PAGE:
Updated: May 4
Music can influence our emotions and mind in multiple ways. It can motivate or energize us, as well as sadden or soothe us. For centuries, it's also been associated with its ability to induce sleep.
After all, moms have been singing lullabies to their babies and kids since the beginning of history.
This article will mention some studies that shed some light on music's power to induce sleep, as well as tips to take advantage of it.
Can I fall asleep by listening to music?
Many may ask themselves whether music's power to generate sleep was actually tested. The answer is yes.
One perfect example is a study in which a group of adults listened to 45 minutes of music before going to sleep. From the very first night, the participants reported an increased sleep quality, which increased cumulatively over time.
Another study also highlighted how listening to music decreases the time it takes to fall asleep. In this case, a group of women (who experienced insomnia) played music selected by them for ten consecutive nights. Before the study, these women took between 27 to 69 minutes to finally fall asleep. After the study, it only took between 6 and 3 minutes.
These studies clearly show that music has a proven effect on our ability to fall asleep and that it's not all just a myth.
The reasons why music can affect your ability to sleep are multiple, ranging from its effect on the stress hormone cortisol to the release of dopamine. On a strict psychological level, music also reduces our level of stress and the frequency of anxious thoughts, which in turn facilitates sleep.
Can music improve the quality of my sleep?
Adding music to our bed routine can definitely improve the overall quality of our sleep. Cutting the time we need to fall asleep, reducing anxious thoughts, and bringing down the stress level right before we close our eyes will impact how well we sleep in the long term.
The state we are in when we fall asleep can significantly impact the quality of our sleep. To make a long story short, if you are feeling comfortable and relaxed when going to bed, it's more likely you'll have a peaceful and restful sleep.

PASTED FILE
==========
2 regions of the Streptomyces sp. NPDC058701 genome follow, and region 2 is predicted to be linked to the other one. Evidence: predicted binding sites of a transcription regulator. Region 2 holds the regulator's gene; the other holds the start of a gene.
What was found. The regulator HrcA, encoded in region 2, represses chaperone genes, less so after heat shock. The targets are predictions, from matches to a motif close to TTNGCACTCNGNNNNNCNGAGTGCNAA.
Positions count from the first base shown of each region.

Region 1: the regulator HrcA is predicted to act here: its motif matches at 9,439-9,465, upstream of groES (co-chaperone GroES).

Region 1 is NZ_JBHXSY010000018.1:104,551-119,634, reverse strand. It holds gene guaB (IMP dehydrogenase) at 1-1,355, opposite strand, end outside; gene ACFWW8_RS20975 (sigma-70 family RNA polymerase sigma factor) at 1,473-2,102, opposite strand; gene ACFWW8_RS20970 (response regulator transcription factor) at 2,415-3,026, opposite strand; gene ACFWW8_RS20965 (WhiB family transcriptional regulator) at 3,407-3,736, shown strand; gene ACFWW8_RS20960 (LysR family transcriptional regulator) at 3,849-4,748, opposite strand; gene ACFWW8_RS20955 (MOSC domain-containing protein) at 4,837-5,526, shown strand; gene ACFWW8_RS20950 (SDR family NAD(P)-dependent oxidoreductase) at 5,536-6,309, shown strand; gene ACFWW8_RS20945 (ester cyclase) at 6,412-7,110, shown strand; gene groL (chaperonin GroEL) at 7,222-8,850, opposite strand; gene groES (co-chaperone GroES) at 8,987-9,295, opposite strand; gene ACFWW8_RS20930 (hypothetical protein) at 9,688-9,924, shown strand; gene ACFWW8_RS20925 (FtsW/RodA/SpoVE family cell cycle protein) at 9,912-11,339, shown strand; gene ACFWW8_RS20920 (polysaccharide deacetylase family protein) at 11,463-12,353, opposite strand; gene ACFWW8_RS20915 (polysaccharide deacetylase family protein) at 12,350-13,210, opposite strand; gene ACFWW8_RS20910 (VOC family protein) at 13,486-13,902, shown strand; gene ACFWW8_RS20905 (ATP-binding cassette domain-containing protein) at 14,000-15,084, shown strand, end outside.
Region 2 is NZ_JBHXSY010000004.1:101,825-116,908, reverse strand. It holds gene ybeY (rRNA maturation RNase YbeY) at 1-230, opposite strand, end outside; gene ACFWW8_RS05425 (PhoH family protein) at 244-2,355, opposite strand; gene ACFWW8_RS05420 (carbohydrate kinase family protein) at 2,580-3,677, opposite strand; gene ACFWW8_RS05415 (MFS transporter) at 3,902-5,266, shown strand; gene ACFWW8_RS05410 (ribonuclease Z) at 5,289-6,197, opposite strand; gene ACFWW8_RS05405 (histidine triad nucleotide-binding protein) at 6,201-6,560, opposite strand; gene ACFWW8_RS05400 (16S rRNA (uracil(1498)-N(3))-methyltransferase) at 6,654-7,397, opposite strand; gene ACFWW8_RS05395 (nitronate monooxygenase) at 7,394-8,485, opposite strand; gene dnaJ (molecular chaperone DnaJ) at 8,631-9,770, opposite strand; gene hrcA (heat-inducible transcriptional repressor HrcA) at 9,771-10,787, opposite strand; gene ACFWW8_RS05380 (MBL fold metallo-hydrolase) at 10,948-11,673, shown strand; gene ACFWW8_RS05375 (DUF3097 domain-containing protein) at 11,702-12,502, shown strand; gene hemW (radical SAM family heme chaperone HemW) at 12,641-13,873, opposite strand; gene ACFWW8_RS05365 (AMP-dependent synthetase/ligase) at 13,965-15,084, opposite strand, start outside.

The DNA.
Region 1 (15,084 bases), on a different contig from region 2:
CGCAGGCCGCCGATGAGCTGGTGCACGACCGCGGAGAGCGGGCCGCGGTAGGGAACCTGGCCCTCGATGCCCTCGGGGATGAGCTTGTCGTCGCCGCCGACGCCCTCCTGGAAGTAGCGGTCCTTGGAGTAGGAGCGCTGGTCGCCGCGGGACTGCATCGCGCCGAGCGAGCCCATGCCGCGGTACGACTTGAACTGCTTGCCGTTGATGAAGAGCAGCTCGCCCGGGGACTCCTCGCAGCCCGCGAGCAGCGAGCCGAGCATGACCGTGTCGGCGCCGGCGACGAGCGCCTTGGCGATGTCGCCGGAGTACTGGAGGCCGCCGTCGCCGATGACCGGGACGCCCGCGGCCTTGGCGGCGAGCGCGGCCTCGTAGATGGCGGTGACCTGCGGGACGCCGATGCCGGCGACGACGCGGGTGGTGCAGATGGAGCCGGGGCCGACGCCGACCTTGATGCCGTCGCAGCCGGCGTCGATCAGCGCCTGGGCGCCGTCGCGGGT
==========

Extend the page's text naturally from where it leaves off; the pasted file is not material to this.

What type of music is more effective for falling asleep?
One reason why we love music so much is how diverse it is. We associate different genres and types of songs with different emotions, thoughts, and states of mind. When we work out, we may feel like listening to a rock song, while when we cook, we might prefer something more rustic.
So what's the most effective type of music to listen to when we are in bed, trying to catch some sleep after a hard day's work? Previously we mentioned an article in which the participants were free to choose the type of music that they wanted to listen to before sleeping. This suggests that personal preferences certainly play a role.
It's a good idea to try different types of songs and create a playlist with those that you find most effective. In general, songs with a slow tempo (between 60 and 100 beats per minute) tend to relax us and lower our stress.
As for the genre, and aside from individual preferences, classical and jazz music are definitely two options to consider.
It's also important to avoid music that may elicit strong emotions, whether positive or negative. For example, listening to a song that motivates you when jogging or one that makes you think of an ex-partner you still have strong feelings towards is probably not the best idea in these situations.
What's the best way to make music part of my sleep routine?
The aforementioned studies show how the positive impact of music on sleep tends to have a cumulative effect.
Having a routine is crucial if you want to take advantage of the sleep-inducing benefits of music. If you are suffering from insomnia or other sleep disorders, it may take a while until the soothing effect of music starts delivering its benefits. You can also set the alarm on your calendar an hour or so before you usually go to sleep to remind you to listen to music.
Second, the best place to listen to music before sleeping is when you are already lying on the bed. When your body is already in a comfortable state, music will further contribute to your feelings of comfort and relaxation.
It's advisable to use speakers or a small stereo and keep the volume at a reasonable level. Using earphones or earbuds when sleeping can cause damage to your ear canal while listening to high-volume music can actually make it harder to catch some sleep.
Other tips to improve the quality of your sleep
Improve the easiness with which we fall asleep, and the overall quality of sleep may require more than one action. Alongside listening to music, some helpful tips include:
● reducing caffeine intake in the afternoon and evening;
● keeping alcohol consumption low;
● exercising at least three times a week;
● avoiding eating sugary snacks before going to bed;
● keeping your bedroom dark and quiet;
● not using your phone or computer right before sleeping.
Be consistent and try listening to different types of music and following these tips for a few days. While it may not work right away, chances are you'll probably start seeing good results within a week.
To Sum It Up
Various studies suggest that making music part of your bed routine can significantly impact both the ease with which you'll fall asleep and your overall sleep quality. It's important to try different types of music, as the most effective one may vary from time to time.
However, classical music and jazz tracks and songs with a slow tempo tend to be the most effective ones.
Use a device with speakers instead of earbuds, listen to music when you are already lying on your bed, avoid consuming caffeine in the hours before going to sleep, and try to exercise at least three times a week.
Do you have specific questions about how to use music to improve sleep or your wellbeing? Schedule a free consultation with us and we'll see how we can support you in your health goals.